However, it is important to keep in mind that among healthy individuals taking statin drugs, there are high-risk individuals who may benefit more than others. The decision on when to treat and not to treat can indeed be quite complex. It is a typical situation where shared decision making should be employed, allowing the patient to have a say in the final decision.
21 thoughts on “Statins For Healthy People – Tweaking the Numbers”
Good post, I was thinking of something along these lines recently, perhaps you can shed some light.
When a doctor is thinking of prescribing a statin for a healthy patient, I assume they would first consider looking at lifestyle options over drugs, this seems pretty logical. That said, is there an average..or expected value by which one can lower their LDL without resorting to statins?
I’ve read that it can be hard for some to lower their own LDL due to genetic conditions or refusal to stick to a certain eating lifestyle so I imagine these are the “healthy” candidates who are prescribed statins?
My own experience was that a couple of years ago my LDL was 104, a year later is was up to 161…now I was now eating very well at all (loads of processed foods, tons of sat and trans fat) and trigs of 199…..and 10 mths later via a much better eating plan, my LDL is at 107 and trigs at 78. So I infer that I’m a “responder” to dietary changes (which weren’t very onerous).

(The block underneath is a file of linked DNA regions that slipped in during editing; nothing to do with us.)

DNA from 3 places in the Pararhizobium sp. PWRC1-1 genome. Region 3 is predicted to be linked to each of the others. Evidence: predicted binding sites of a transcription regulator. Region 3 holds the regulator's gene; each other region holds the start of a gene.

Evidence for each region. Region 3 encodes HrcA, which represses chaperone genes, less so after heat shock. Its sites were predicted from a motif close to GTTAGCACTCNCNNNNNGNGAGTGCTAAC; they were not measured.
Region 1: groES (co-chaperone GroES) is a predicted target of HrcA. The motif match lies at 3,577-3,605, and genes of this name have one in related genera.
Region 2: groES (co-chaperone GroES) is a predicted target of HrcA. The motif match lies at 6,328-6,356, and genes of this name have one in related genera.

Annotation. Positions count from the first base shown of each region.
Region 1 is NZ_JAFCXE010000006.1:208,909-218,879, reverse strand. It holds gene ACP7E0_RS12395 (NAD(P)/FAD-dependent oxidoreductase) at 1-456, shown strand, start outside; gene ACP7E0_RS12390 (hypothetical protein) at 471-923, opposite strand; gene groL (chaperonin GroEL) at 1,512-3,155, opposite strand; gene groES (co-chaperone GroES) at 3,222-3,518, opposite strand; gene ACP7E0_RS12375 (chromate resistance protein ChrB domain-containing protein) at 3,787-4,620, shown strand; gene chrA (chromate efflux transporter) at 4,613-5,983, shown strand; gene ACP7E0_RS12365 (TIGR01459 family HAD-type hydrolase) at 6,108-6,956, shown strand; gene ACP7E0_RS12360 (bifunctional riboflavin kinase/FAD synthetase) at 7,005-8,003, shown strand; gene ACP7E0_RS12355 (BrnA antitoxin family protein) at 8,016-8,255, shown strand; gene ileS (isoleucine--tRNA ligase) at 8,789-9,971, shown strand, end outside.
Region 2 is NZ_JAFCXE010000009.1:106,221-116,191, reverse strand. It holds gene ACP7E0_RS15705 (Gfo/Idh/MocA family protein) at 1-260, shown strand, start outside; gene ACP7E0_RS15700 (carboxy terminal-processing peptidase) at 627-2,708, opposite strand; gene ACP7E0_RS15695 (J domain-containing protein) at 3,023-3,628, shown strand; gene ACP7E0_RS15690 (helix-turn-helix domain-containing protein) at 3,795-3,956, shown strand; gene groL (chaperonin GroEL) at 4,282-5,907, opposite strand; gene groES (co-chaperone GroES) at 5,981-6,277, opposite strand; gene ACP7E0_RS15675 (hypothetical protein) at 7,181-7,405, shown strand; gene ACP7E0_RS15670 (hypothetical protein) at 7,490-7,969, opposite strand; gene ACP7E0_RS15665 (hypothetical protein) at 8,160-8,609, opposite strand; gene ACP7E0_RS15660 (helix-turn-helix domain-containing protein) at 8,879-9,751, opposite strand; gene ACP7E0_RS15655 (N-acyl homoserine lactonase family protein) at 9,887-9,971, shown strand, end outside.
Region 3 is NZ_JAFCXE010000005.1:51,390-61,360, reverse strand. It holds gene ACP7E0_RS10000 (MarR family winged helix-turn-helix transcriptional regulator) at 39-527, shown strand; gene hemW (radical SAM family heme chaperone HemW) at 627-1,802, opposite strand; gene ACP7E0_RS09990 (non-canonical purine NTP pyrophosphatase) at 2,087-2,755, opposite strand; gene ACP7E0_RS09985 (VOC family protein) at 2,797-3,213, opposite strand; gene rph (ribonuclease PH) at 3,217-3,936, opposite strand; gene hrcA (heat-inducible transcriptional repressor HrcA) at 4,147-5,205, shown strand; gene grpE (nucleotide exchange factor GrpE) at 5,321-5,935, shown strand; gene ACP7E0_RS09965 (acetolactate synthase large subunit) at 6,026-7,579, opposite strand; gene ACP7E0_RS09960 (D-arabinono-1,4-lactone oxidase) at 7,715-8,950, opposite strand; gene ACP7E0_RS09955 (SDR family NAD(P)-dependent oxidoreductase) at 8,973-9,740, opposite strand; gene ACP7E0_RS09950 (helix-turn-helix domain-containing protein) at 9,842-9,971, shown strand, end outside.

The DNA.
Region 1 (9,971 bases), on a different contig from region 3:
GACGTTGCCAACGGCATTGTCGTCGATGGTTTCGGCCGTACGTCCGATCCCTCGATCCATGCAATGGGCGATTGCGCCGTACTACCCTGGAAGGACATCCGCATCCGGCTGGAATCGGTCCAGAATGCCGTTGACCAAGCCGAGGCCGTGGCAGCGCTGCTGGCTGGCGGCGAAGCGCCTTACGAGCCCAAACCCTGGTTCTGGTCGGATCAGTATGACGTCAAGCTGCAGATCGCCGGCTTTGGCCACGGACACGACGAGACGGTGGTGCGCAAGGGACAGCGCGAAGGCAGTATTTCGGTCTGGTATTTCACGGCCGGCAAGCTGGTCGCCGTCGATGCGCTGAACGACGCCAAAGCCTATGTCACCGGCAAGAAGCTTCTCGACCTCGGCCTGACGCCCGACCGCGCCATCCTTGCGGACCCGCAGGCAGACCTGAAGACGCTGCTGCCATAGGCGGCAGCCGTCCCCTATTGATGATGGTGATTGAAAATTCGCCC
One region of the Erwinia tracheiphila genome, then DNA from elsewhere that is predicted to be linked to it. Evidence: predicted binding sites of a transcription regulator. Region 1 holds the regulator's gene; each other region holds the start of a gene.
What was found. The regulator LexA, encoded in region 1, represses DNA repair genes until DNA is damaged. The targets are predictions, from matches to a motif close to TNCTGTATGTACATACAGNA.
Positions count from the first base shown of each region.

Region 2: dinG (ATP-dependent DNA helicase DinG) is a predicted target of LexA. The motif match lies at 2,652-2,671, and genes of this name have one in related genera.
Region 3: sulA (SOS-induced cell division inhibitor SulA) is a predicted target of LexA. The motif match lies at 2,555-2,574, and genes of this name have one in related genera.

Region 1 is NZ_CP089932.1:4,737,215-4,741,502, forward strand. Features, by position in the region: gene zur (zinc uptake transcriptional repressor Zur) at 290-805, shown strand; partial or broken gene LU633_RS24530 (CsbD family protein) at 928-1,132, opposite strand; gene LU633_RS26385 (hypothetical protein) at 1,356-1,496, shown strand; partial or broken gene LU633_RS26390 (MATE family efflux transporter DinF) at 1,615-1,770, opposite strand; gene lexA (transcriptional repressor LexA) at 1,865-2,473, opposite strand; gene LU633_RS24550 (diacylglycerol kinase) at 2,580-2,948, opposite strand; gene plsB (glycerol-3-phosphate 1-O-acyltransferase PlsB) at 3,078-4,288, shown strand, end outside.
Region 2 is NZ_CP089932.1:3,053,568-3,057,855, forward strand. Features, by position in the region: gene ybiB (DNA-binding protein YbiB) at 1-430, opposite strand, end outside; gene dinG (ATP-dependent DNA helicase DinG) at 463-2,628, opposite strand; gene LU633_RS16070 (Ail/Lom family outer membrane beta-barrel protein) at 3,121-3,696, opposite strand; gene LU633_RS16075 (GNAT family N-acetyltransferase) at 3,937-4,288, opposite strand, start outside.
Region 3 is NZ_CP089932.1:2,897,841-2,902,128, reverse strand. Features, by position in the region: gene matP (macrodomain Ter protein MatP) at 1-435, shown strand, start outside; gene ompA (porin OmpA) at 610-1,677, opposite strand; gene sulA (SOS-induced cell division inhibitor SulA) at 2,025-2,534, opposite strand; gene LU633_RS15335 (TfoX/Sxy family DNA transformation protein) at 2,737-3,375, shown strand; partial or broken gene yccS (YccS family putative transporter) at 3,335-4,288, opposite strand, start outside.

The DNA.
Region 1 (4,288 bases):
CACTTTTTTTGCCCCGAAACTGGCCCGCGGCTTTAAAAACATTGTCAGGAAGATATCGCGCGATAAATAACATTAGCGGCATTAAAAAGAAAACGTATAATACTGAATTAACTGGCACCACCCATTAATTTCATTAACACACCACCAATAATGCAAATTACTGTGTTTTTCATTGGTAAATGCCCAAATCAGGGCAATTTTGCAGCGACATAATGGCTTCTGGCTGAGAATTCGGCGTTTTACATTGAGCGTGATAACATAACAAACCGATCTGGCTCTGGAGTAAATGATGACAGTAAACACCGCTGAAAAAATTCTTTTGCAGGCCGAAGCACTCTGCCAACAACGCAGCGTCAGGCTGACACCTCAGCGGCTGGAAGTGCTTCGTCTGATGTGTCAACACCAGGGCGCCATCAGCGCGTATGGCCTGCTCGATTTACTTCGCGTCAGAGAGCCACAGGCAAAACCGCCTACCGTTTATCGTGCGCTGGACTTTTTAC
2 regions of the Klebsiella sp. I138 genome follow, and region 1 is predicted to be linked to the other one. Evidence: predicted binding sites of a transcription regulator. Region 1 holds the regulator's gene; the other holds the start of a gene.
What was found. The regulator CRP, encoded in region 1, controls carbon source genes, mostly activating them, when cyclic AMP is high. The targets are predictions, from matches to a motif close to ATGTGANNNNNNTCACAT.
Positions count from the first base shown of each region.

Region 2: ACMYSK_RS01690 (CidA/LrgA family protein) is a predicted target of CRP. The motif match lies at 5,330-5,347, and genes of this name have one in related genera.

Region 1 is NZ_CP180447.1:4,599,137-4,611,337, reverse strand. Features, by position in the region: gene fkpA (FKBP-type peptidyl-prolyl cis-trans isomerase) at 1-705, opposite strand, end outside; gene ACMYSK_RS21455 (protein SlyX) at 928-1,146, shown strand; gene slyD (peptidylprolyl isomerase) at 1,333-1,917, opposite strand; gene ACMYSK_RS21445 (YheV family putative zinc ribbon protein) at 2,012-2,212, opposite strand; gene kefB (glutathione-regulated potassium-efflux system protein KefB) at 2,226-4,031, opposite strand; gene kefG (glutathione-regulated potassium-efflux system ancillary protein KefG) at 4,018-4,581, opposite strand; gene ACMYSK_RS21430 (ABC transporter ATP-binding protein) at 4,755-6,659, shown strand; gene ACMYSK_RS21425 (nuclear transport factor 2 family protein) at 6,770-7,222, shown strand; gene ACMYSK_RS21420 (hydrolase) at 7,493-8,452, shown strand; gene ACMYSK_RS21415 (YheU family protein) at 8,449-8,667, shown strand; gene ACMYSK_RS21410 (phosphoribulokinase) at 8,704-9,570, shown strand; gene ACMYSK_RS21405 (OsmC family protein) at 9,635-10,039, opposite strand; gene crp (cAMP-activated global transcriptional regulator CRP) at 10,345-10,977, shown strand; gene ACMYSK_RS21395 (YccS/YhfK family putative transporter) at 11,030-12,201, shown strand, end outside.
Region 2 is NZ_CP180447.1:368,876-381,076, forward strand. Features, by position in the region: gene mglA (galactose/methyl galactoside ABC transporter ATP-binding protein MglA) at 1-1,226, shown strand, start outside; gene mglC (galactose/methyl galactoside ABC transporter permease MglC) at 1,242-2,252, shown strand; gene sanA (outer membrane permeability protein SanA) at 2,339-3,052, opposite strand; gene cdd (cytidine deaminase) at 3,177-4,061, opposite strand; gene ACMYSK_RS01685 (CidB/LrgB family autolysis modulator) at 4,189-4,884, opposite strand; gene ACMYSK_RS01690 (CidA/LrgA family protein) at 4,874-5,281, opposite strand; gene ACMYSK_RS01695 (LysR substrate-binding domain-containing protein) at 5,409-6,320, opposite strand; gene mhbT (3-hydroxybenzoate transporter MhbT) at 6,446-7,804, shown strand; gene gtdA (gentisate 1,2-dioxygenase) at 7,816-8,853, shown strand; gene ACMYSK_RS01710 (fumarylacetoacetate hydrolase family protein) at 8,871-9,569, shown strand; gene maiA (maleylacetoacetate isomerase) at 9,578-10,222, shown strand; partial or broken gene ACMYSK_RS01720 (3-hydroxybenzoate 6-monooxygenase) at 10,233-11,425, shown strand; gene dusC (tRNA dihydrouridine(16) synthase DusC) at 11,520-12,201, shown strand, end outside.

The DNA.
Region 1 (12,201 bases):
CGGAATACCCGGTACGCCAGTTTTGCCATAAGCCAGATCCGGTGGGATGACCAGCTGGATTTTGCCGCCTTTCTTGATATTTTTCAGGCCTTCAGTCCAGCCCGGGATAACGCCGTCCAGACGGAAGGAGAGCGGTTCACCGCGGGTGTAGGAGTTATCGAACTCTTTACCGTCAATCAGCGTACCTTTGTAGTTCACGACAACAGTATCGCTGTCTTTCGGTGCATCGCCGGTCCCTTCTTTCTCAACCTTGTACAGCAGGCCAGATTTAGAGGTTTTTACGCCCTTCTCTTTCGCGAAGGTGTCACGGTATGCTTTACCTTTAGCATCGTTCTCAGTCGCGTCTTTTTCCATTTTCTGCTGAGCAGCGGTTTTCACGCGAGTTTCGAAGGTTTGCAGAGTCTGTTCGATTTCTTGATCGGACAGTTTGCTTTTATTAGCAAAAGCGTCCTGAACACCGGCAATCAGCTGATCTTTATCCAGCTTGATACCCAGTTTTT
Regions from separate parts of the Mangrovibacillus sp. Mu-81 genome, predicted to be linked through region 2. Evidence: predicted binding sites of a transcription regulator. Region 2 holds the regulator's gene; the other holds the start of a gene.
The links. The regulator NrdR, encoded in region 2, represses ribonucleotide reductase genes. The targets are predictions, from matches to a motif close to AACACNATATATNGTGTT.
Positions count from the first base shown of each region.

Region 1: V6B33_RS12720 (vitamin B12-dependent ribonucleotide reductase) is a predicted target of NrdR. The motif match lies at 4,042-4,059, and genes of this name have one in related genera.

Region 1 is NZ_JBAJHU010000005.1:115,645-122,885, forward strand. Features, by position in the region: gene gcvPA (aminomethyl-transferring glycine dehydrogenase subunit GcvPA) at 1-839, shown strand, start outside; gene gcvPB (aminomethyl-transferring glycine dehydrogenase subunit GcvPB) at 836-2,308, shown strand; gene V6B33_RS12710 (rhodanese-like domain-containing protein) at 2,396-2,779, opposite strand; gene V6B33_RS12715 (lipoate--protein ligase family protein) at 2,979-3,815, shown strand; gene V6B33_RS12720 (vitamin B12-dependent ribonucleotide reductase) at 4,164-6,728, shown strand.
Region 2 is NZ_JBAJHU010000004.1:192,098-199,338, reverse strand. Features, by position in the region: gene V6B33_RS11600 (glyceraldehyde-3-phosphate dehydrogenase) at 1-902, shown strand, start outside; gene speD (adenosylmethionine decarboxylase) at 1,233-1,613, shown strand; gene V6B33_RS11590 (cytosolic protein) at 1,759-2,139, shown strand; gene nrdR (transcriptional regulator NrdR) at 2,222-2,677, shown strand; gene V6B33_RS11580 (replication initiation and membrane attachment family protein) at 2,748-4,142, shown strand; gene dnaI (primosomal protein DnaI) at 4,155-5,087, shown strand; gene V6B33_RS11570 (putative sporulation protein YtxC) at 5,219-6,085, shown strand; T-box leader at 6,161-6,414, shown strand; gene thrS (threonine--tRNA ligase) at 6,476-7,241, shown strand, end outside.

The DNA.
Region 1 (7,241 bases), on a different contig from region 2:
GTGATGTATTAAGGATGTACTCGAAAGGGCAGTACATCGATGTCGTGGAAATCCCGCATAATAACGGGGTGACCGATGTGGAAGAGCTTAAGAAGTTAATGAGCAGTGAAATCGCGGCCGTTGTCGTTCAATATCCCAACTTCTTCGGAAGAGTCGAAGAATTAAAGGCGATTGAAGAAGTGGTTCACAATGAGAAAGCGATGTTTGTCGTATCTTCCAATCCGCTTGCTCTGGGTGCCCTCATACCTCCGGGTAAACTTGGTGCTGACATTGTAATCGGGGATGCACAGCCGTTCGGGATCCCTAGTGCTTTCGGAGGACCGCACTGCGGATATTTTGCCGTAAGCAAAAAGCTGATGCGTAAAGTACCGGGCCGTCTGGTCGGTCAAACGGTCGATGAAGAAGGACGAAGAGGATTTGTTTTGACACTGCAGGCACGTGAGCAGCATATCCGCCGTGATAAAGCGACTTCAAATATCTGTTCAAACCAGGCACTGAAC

I just see that 25-30% number for “healthy” people and I get a sense that beyond those who are genetically predisposed, there seems to be a large number of people who don’t need to be taking these drugs.
Just my two cents.
Bill. I agree with you on the lifestyle issue. It´s extremely important. The PREDIMED study showed a 30% reduction of cardiovascular events on a Mediterranean diet among individuals at risk. That´s similar to the effects of statins in primary prevention, but of course without any side effects.
It varies a lot how much people can lower their LDL-C by diet. LDL-C levels are very dependent on the liver´s own production and clearance of LDL cholesterol. Statins may be very important drugs for or individuals with familial hypercholsterolemia (FH).
Of course, other lipid parameters are important as well as other risk factors in general. LDL-C is not the only thing that matters when it comes to risk assessment.
Apart from diabetes, have you formed an opinion on any other possible side effects statins may have? For instance on the brain, say as discussed by Dr. Graveline?
Ágústa. I have mentioned a few other possible side effects in previous posts. Of course the muscle side effects are most common. Also, last year the FDA informed consumers and health care professionals that cognitive (brain-related) impairment, such as memory loss, forgetfulness and confusion, has been reported by some statin users.